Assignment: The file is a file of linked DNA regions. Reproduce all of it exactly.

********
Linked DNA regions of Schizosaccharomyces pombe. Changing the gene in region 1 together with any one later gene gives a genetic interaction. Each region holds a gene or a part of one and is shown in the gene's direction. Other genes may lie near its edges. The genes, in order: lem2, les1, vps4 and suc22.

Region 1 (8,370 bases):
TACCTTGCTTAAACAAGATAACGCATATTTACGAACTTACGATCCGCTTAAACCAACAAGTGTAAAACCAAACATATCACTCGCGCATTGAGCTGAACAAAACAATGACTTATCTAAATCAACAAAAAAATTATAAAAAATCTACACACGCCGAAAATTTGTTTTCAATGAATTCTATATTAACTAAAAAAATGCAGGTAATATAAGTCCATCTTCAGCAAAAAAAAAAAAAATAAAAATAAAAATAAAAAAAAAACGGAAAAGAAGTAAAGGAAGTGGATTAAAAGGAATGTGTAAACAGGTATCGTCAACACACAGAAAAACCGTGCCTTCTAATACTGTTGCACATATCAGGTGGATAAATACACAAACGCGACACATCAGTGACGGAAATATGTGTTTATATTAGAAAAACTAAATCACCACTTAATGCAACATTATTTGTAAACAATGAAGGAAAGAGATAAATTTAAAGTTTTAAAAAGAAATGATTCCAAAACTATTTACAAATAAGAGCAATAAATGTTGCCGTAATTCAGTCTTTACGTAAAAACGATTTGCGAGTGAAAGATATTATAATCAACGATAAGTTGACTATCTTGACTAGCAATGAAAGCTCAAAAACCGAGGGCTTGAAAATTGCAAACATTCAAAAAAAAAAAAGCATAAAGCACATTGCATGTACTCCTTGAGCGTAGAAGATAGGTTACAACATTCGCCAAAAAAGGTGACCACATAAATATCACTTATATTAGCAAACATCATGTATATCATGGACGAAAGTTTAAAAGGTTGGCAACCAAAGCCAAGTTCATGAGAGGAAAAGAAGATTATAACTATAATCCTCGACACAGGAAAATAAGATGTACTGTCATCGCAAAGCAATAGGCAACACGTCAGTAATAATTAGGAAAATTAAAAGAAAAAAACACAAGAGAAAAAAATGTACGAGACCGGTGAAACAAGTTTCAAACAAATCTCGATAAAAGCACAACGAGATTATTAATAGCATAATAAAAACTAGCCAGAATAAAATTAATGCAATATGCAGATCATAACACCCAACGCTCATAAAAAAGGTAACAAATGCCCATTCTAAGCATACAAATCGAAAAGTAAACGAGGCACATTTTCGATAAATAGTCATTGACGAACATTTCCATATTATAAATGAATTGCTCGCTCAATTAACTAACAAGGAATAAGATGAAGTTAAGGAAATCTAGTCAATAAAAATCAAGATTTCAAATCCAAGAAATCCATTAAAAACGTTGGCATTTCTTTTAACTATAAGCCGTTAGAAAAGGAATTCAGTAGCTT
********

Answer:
Linked DNA regions of Schizosaccharomyces pombe. Changing the gene in region 1 together with any one later gene gives a genetic interaction. Each region holds a gene or a part of one and is shown in the gene's direction. Other genes may lie near its edges. The genes, in order: lem2, les1, vps4 and suc22.

Region 1 (8,370 bases):
TACCTTGCTTAAACAAGATAACGCATATTTACGAACTTACGATCCGCTTAAACCAACAAGTGTAAAACCAAACATATCACTCGCGCATTGAGCTGAACAAAACAATGACTTATCTAAATCAACAAAAAAATTATAAAAAATCTACACACGCCGAAAATTTGTTTTCAATGAATTCTATATTAACTAAAAAAATGCAGGTAATATAAGTCCATCTTCAGCAAAAAAAAAAAAAATAAAAATAAAAATAAAAAAAAAACGGAAAAGAAGTAAAGGAAGTGGATTAAAAGGAATGTGTAAACAGGTATCGTCAACACACAGAAAAACCGTGCCTTCTAATACTGTTGCACATATCAGGTGGATAAATACACAAACGCGACACATCAGTGACGGAAATATGTGTTTATATTAGAAAAACTAAATCACCACTTAATGCAACATTATTTGTAAACAATGAAGGAAAGAGATAAATTTAAAGTTTTAAAAAGAAATGATTCCAAAACTATTTACAAATAAGAGCAATAAATGTTGCCGTAATTCAGTCTTTACGTAAAAACGATTTGCGAGTGAAAGATATTATAATCAACGATAAGTTGACTATCTTGACTAGCAATGAAAGCTCAAAAACCGAGGGCTTGAAAATTGCAAACATTCAAAAAAAAAAAAGCATAAAGCACATTGCATGTACTCCTTGAGCGTAGAAGATAGGTTACAACATTCGCCAAAAAAGGTGACCACATAAATATCACTTATATTAGCAAACATCATGTATATCATGGACGAAAGTTTAAAAGGTTGGCAACCAAAGCCAAGTTCATGAGAGGAAAAGAAGATTATAACTATAATCCTCGACACAGGAAAATAAGATGTACTGTCATCGCAAAGCAATAGGCAACACGTCAGTAATAATTAGGAAAATTAAAAGAAAAAAACACAAGAGAAAAAAATGTACGAGACCGGTGAAACAAGTTTCAAACAAATCTCGATAAAAGCACAACGAGATTATTAATAGCATAATAAAAACTAGCCAGAATAAAATTAATGCAATATGCAGATCATAACACCCAACGCTCATAAAAAAGGTAACAAATGCCCATTCTAAGCATACAAATCGAAAAGTAAACGAGGCACATTTTCGATAAATAGTCATTGACGAACATTTCCATATTATAAATGAATTGCTCGCTCAATTAACTAACAAGGAATAAGATGAAGTTAAGGAAATCTAGTCAATAAAAATCAAGATTTCAAATCCAAGAAATCCATTAAAAACGTTGGCATTTCTTTTAACTATAAGCCGTTAGAAAAGGAATTCAGTAGCTT